My old boss called me at 5 on a Friday morning. It just so happened that Friday is usually my regrouping day. And he needed a locum teacher for isiZulu.

So I drove through the morning sunlight and airiness of Killarney, avoiding the solid metal mash of the M1, and up to the gates of the school. Its typical Parktown curves and finials stood firm, having endured many different South Africa’s in its history.

Initially, I thought that the class was going to be second language isiZulu – so I’d planned a bit of an assessment of the class, to find out what they’d been taught. When I walked into the long dusty classroom, I realized that this wasn’t quite second-language. The notes on the board/bored were copied verbatim from a linguist’s textbook on isiZulu, talking about the different constituent parts of amabizo (nouns). I quickly assembled the list of isiZulu’s linguistic terminology in my head, still more than a bit unsure of the major difference between some of the terms, but knowing for certain that no teenager I’d ever met would be interested in this stuff.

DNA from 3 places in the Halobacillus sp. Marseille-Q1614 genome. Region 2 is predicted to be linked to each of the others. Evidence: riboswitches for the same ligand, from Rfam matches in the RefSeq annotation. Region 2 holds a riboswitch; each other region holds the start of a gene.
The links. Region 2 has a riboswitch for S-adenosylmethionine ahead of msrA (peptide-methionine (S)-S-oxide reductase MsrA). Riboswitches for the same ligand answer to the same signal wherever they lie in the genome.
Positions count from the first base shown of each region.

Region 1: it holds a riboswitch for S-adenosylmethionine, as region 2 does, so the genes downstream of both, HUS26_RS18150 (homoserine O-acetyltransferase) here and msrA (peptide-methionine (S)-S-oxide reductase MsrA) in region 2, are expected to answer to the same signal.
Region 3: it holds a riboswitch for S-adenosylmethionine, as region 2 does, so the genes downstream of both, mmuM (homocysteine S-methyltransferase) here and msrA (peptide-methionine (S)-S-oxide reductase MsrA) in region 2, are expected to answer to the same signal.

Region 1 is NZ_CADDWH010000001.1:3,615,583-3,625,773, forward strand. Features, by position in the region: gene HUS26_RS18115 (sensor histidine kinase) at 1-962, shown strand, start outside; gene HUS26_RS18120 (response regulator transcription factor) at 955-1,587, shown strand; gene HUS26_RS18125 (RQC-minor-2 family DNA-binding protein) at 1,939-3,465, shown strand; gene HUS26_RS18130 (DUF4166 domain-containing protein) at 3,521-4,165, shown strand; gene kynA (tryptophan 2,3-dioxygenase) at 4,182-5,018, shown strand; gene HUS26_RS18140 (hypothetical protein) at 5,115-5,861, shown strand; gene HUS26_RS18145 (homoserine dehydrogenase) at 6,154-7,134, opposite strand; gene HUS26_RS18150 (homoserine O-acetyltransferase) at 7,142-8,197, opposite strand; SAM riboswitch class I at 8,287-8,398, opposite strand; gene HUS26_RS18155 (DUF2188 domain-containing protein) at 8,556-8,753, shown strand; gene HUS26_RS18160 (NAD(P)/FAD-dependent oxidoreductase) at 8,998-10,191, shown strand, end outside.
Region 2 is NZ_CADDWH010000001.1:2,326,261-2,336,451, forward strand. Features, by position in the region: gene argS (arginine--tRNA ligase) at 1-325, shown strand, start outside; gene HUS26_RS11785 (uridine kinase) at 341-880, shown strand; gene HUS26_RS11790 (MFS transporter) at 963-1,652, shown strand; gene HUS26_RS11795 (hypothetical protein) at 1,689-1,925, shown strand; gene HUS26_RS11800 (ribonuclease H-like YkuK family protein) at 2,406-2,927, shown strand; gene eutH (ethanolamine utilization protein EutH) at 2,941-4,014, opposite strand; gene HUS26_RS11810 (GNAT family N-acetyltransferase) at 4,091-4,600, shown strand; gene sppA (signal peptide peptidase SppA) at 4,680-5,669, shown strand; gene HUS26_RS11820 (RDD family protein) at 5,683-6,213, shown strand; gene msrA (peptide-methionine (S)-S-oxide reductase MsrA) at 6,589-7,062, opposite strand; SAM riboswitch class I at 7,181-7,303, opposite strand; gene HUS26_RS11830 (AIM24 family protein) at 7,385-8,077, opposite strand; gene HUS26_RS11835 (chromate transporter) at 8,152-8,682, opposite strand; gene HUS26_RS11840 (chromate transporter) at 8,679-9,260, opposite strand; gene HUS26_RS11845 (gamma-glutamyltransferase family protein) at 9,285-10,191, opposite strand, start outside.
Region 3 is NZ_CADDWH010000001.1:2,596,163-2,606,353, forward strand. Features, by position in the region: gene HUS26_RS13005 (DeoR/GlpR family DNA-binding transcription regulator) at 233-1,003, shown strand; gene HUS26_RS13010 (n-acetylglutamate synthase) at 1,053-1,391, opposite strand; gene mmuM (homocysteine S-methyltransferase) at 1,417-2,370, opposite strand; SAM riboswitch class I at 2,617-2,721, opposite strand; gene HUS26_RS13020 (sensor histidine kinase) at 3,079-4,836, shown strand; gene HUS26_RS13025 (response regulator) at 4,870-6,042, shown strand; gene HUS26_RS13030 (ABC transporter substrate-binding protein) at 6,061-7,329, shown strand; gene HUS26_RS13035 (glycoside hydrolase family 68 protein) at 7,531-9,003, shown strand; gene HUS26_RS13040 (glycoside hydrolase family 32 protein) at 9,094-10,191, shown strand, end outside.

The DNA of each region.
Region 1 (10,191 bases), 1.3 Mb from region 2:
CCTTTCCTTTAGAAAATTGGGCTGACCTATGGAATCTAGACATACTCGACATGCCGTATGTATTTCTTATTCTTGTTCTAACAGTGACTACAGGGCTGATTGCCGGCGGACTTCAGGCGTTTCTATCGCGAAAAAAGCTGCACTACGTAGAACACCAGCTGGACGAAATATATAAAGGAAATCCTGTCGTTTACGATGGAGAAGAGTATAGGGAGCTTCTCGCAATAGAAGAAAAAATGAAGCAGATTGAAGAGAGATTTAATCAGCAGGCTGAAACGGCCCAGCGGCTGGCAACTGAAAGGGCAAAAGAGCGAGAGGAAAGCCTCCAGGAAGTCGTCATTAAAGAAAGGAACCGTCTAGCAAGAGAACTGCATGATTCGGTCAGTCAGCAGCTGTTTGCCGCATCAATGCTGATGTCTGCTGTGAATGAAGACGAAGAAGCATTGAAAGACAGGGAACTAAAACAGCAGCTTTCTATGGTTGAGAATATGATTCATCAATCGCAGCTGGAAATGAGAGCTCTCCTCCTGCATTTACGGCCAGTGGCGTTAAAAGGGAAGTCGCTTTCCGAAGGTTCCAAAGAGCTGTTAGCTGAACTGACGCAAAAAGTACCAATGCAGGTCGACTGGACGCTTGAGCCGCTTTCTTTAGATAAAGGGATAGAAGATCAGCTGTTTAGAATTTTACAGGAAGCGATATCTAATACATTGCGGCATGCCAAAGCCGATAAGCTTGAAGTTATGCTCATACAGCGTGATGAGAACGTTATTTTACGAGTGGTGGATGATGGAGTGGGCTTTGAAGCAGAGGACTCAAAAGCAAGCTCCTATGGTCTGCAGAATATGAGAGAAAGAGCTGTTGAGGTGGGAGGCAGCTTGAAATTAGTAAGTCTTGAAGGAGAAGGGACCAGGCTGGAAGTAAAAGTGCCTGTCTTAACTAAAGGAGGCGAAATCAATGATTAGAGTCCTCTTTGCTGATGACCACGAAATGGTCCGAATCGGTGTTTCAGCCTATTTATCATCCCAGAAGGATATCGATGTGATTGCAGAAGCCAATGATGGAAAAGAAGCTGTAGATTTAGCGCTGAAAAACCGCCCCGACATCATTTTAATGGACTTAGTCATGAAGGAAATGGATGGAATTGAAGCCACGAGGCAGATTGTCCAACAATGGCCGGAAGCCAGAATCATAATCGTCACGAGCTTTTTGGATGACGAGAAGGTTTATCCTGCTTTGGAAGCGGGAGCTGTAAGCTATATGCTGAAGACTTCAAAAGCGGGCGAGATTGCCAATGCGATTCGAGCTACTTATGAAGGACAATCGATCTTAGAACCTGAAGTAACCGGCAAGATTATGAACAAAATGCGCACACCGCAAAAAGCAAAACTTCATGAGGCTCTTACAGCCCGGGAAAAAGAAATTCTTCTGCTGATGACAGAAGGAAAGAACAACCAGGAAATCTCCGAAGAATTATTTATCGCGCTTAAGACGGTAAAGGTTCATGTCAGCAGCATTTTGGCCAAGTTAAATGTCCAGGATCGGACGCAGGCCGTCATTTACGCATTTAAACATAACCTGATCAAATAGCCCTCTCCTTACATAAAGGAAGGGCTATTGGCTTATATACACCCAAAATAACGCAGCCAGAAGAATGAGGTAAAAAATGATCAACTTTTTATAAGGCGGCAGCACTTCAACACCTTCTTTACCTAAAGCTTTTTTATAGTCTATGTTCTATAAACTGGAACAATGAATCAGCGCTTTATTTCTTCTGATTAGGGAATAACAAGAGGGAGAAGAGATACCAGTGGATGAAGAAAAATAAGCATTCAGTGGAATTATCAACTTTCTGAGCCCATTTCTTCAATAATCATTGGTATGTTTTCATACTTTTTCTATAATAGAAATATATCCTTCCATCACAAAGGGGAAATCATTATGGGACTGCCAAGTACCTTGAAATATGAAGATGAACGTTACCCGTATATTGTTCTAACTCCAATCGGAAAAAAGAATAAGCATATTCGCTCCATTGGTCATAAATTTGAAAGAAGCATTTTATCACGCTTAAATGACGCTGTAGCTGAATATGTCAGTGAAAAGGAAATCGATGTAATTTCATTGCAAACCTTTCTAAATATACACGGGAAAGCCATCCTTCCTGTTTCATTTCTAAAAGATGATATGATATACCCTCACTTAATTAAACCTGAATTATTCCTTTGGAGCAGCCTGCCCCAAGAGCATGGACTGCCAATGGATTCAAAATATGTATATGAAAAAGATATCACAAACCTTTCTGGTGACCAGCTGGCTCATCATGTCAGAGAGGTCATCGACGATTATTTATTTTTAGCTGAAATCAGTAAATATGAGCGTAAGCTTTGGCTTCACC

However, after the excitement had died down (not many people are used to seeing a tall white guy teaching in an isiZulu classroom), I realised that it wasn’t really home language. It was the sort of class that happens in urban areas with a mixture of cultural and linguistic elements – kids who bear proud surnames, but don’t know the izithakazelo of those surnames, or the origins of those parts of them that came from the amaNguni. They are the sort of kids who know what they’re missing, and the questions quickly began to fly around me – some confidently asking in their carefully practiced isiZulu, some reverting to English or isiCamto.

They knew what they wanted – they knew the limits of their Soweto-Zulu, and they wanted to understand the metaphors and beauty and richness of the language that had raised at least one of their parents.

They certainly didn’t want to be falling asleep as their teacher droned the contents of dusty grammar textbooks into a January afternoon.